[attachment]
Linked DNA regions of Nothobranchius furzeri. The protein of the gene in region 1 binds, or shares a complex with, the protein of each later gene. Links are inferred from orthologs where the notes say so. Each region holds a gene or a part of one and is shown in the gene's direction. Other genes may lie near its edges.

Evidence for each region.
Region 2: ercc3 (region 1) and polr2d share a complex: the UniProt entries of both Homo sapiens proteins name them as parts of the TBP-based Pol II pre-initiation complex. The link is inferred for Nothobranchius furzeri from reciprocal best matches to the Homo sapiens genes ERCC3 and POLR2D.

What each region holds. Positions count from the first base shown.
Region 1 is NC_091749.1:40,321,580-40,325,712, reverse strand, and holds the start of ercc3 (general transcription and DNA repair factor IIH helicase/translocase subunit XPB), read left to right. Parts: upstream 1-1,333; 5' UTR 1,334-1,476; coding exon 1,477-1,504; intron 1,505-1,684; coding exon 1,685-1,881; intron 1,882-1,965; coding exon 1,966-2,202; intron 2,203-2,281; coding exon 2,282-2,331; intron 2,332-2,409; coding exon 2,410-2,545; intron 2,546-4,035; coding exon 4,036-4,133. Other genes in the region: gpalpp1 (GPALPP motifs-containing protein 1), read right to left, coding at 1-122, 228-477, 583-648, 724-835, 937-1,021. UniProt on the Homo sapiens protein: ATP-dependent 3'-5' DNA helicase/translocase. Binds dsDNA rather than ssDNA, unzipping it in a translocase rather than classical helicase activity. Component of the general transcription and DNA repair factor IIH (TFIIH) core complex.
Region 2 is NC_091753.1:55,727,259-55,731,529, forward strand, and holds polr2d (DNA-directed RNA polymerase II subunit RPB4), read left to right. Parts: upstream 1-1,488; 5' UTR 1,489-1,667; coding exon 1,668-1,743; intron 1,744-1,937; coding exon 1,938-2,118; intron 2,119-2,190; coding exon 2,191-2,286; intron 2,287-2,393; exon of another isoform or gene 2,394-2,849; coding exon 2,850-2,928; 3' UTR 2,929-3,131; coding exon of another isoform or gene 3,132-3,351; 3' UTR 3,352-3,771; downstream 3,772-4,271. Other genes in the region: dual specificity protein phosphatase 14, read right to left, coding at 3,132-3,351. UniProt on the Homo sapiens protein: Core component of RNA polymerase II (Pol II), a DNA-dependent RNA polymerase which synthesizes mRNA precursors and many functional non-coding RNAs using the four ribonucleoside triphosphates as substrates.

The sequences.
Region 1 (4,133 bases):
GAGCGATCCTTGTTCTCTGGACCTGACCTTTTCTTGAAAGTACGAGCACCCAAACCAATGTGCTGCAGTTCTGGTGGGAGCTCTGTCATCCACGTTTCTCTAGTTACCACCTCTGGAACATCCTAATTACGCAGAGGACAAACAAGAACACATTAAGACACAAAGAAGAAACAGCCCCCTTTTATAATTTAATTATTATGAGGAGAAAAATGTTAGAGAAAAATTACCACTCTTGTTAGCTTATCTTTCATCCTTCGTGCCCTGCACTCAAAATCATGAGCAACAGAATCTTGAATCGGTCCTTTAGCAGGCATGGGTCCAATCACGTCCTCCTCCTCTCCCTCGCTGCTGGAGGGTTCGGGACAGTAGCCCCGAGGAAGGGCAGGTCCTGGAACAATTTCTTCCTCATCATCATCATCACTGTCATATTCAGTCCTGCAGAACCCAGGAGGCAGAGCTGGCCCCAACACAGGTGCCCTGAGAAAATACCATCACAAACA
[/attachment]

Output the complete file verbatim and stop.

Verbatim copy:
Linked DNA regions of Nothobranchius furzeri. The protein of the gene in region 1 binds, or shares a complex with, the protein of each later gene. Links are inferred from orthologs where the notes say so. Each region holds a gene or a part of one and is shown in the gene's direction. Other genes may lie near its edges.

Evidence for each region.
Region 2: ercc3 (region 1) and polr2d share a complex: the UniProt entries of both Homo sapiens proteins name them as parts of the TBP-based Pol II pre-initiation complex. The link is inferred for Nothobranchius furzeri from reciprocal best matches to the Homo sapiens genes ERCC3 and POLR2D.

What each region holds. Positions count from the first base shown.
Region 1 is NC_091749.1:40,321,580-40,325,712, reverse strand, and holds the start of ercc3 (general transcription and DNA repair factor IIH helicase/translocase subunit XPB), read left to right. Parts: upstream 1-1,333; 5' UTR 1,334-1,476; coding exon 1,477-1,504; intron 1,505-1,684; coding exon 1,685-1,881; intron 1,882-1,965; coding exon 1,966-2,202; intron 2,203-2,281; coding exon 2,282-2,331; intron 2,332-2,409; coding exon 2,410-2,545; intron 2,546-4,035; coding exon 4,036-4,133. Other genes in the region: gpalpp1 (GPALPP motifs-containing protein 1), read right to left, coding at 1-122, 228-477, 583-648, 724-835, 937-1,021. UniProt on the Homo sapiens protein: ATP-dependent 3'-5' DNA helicase/translocase. Binds dsDNA rather than ssDNA, unzipping it in a translocase rather than classical helicase activity. Component of the general transcription and DNA repair factor IIH (TFIIH) core complex.
Region 2 is NC_091753.1:55,727,259-55,731,529, forward strand, and holds polr2d (DNA-directed RNA polymerase II subunit RPB4), read left to right. Parts: upstream 1-1,488; 5' UTR 1,489-1,667; coding exon 1,668-1,743; intron 1,744-1,937; coding exon 1,938-2,118; intron 2,119-2,190; coding exon 2,191-2,286; intron 2,287-2,393; exon of another isoform or gene 2,394-2,849; coding exon 2,850-2,928; 3' UTR 2,929-3,131; coding exon of another isoform or gene 3,132-3,351; 3' UTR 3,352-3,771; downstream 3,772-4,271. Other genes in the region: dual specificity protein phosphatase 14, read right to left, coding at 3,132-3,351. UniProt on the Homo sapiens protein: Core component of RNA polymerase II (Pol II), a DNA-dependent RNA polymerase which synthesizes mRNA precursors and many functional non-coding RNAs using the four ribonucleoside triphosphates as substrates.

The sequences.
Region 1 (4,133 bases):
GAGCGATCCTTGTTCTCTGGACCTGACCTTTTCTTGAAAGTACGAGCACCCAAACCAATGTGCTGCAGTTCTGGTGGGAGCTCTGTCATCCACGTTTCTCTAGTTACCACCTCTGGAACATCCTAATTACGCAGAGGACAAACAAGAACACATTAAGACACAAAGAAGAAACAGCCCCCTTTTATAATTTAATTATTATGAGGAGAAAAATGTTAGAGAAAAATTACCACTCTTGTTAGCTTATCTTTCATCCTTCGTGCCCTGCACTCAAAATCATGAGCAACAGAATCTTGAATCGGTCCTTTAGCAGGCATGGGTCCAATCACGTCCTCCTCCTCTCCCTCGCTGCTGGAGGGTTCGGGACAGTAGCCCCGAGGAAGGGCAGGTCCTGGAACAATTTCTTCCTCATCATCATCATCACTGTCATATTCAGTCCTGCAGAACCCAGGAGGCAGAGCTGGCCCCAACACAGGTGCCCTGAGAAAATACCATCACAAACA